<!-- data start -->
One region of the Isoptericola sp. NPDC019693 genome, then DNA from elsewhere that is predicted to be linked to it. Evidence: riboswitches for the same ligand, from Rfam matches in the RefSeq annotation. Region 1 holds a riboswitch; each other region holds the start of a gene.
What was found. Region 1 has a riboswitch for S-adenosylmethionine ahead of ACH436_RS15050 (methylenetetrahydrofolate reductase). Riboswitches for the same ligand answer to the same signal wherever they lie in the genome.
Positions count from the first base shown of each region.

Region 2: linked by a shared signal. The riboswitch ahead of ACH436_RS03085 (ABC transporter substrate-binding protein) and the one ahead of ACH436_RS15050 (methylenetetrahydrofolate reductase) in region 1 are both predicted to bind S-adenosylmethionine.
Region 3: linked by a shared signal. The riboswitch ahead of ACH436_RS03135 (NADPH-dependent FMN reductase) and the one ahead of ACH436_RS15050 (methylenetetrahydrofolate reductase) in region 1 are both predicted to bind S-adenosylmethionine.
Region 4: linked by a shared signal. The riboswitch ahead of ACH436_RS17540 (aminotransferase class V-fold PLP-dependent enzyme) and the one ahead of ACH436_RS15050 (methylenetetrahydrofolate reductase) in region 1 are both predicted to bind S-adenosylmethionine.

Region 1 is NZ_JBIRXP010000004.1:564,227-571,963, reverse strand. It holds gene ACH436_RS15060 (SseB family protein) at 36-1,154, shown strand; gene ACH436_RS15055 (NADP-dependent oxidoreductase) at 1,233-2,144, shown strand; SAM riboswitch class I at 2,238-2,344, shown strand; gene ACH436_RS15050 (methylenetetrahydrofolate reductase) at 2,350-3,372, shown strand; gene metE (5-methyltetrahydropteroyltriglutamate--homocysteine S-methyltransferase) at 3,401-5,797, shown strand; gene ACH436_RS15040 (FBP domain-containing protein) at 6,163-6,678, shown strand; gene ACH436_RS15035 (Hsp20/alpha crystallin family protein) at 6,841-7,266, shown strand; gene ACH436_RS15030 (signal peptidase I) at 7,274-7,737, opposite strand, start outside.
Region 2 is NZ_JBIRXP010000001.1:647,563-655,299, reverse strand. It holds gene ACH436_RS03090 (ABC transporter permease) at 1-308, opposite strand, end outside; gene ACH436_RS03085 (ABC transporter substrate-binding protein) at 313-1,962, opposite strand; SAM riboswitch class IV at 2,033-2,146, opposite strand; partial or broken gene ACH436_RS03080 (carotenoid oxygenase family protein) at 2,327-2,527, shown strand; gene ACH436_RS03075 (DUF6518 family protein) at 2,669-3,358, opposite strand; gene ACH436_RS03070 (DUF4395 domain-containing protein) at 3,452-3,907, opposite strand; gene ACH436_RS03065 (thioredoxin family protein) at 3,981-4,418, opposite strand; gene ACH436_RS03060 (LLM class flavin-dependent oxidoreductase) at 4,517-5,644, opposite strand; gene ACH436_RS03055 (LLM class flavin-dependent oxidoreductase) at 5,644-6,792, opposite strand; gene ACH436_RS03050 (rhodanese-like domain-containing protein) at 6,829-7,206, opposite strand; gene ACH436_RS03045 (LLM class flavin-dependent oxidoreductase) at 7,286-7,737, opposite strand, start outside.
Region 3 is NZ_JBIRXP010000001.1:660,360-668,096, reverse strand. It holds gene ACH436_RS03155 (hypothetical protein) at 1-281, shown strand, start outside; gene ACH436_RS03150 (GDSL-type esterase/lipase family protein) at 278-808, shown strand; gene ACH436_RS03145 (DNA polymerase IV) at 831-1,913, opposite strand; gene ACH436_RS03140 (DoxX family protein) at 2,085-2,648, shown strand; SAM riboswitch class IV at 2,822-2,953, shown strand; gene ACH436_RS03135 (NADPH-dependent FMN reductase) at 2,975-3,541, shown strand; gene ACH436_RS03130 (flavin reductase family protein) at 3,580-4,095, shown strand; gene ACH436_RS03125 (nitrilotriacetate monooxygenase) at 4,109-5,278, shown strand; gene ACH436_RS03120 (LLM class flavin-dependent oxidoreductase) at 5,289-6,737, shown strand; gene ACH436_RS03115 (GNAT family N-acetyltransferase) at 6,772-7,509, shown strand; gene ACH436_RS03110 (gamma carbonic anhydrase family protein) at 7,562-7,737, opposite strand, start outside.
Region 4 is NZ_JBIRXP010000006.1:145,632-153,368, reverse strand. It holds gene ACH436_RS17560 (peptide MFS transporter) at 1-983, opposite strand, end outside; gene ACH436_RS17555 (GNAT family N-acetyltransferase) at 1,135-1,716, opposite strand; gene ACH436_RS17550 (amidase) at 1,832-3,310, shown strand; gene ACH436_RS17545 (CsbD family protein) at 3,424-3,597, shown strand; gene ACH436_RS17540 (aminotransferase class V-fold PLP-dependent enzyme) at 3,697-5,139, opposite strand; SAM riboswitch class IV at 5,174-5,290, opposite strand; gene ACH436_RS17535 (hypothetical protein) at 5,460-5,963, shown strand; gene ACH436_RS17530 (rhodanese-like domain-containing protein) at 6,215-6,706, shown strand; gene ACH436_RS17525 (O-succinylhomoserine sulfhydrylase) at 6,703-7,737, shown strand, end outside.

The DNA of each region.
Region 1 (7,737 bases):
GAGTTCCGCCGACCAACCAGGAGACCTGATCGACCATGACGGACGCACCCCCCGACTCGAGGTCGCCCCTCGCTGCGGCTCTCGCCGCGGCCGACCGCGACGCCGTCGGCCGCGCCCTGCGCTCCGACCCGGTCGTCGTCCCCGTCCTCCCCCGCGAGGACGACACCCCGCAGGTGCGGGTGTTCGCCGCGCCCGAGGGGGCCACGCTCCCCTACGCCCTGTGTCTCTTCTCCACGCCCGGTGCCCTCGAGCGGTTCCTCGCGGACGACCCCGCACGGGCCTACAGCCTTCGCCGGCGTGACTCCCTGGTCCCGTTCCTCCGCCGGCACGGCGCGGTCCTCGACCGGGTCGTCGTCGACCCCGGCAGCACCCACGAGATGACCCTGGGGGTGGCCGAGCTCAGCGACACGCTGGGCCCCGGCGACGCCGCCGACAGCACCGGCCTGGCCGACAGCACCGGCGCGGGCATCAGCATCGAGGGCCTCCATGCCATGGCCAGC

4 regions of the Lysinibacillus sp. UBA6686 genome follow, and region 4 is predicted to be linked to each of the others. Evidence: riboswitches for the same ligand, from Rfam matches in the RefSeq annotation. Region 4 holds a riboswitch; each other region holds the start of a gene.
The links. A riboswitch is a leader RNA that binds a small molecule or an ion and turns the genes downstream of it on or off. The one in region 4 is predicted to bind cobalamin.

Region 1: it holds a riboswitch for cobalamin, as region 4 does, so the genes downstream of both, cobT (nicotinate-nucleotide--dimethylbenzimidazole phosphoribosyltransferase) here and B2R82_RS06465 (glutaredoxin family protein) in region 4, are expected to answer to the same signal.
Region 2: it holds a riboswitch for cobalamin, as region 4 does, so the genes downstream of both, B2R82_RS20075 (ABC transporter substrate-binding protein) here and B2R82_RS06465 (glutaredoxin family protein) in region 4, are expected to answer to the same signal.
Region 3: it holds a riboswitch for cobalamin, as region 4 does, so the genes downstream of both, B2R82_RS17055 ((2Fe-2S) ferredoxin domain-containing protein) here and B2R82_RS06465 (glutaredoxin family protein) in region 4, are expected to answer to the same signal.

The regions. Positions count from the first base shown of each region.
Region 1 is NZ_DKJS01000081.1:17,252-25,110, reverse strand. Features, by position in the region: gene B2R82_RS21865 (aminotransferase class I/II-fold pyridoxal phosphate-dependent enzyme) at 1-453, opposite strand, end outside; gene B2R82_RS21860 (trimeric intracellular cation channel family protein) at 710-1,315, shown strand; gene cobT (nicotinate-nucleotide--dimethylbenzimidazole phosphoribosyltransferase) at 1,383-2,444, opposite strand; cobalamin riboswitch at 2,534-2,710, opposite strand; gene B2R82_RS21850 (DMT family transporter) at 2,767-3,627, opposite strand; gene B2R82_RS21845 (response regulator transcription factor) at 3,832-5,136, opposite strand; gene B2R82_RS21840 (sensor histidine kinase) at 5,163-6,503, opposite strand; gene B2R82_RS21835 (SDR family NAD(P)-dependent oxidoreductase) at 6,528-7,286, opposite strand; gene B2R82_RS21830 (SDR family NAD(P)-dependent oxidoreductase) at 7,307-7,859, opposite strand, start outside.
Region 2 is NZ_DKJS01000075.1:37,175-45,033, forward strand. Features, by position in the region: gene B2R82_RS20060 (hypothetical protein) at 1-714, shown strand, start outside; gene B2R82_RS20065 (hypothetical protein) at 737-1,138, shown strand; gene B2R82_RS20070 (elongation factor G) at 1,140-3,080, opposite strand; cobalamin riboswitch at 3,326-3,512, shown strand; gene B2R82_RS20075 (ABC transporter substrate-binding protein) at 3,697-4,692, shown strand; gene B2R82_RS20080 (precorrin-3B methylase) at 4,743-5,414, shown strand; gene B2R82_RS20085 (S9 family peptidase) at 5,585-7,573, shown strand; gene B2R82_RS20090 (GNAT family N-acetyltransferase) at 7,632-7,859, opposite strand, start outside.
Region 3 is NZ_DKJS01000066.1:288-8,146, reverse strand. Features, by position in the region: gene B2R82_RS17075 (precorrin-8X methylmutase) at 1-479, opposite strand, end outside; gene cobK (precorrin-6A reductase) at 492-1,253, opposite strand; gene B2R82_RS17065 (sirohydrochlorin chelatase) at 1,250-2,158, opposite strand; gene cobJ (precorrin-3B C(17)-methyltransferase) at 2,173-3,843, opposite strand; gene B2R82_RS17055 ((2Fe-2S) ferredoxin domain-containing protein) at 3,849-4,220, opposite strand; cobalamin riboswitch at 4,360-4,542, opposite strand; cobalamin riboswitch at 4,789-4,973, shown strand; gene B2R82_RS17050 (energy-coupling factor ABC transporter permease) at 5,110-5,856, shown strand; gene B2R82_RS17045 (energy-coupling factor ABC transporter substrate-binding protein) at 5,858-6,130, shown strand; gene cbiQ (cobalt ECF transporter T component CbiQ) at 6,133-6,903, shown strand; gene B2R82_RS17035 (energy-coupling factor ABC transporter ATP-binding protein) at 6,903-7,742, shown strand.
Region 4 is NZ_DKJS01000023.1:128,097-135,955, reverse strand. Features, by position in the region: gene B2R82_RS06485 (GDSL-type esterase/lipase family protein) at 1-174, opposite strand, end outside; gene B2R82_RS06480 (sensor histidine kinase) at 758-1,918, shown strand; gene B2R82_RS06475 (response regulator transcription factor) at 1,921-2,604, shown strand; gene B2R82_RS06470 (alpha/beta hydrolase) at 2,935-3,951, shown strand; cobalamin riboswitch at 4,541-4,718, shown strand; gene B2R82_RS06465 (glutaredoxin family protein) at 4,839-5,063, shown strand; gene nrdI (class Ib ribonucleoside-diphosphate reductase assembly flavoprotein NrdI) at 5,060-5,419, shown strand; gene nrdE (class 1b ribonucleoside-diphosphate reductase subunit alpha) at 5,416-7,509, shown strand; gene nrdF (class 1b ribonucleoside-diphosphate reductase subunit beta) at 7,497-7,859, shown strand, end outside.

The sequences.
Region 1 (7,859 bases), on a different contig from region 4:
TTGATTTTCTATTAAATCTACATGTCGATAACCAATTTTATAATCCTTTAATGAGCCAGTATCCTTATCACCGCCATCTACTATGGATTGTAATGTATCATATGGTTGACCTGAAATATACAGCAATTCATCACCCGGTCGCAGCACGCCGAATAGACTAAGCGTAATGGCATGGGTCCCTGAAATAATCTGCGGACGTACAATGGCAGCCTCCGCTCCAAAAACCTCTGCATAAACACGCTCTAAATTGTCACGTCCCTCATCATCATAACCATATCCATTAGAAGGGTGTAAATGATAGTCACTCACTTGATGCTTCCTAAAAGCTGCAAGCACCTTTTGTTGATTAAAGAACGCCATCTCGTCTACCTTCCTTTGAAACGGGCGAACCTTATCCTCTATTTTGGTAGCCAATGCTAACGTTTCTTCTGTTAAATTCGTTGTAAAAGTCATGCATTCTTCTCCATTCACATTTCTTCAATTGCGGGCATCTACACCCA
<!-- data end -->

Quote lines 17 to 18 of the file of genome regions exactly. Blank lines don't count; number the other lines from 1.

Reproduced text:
Region 2: it holds a riboswitch for cobalamin, as region 4 does, so the genes downstream of both, B2R82_RS20075 (ABC transporter substrate-binding protein) here and B2R82_RS06465 (glutaredoxin family protein) in region 4, are expected to answer to the same signal.
Region 3: it holds a riboswitch for cobalamin, as region 4 does, so the genes downstream of both, B2R82_RS17055 ((2Fe-2S) ferredoxin domain-containing protein) here and B2R82_RS06465 (glutaredoxin family protein) in region 4, are expected to answer to the same signal.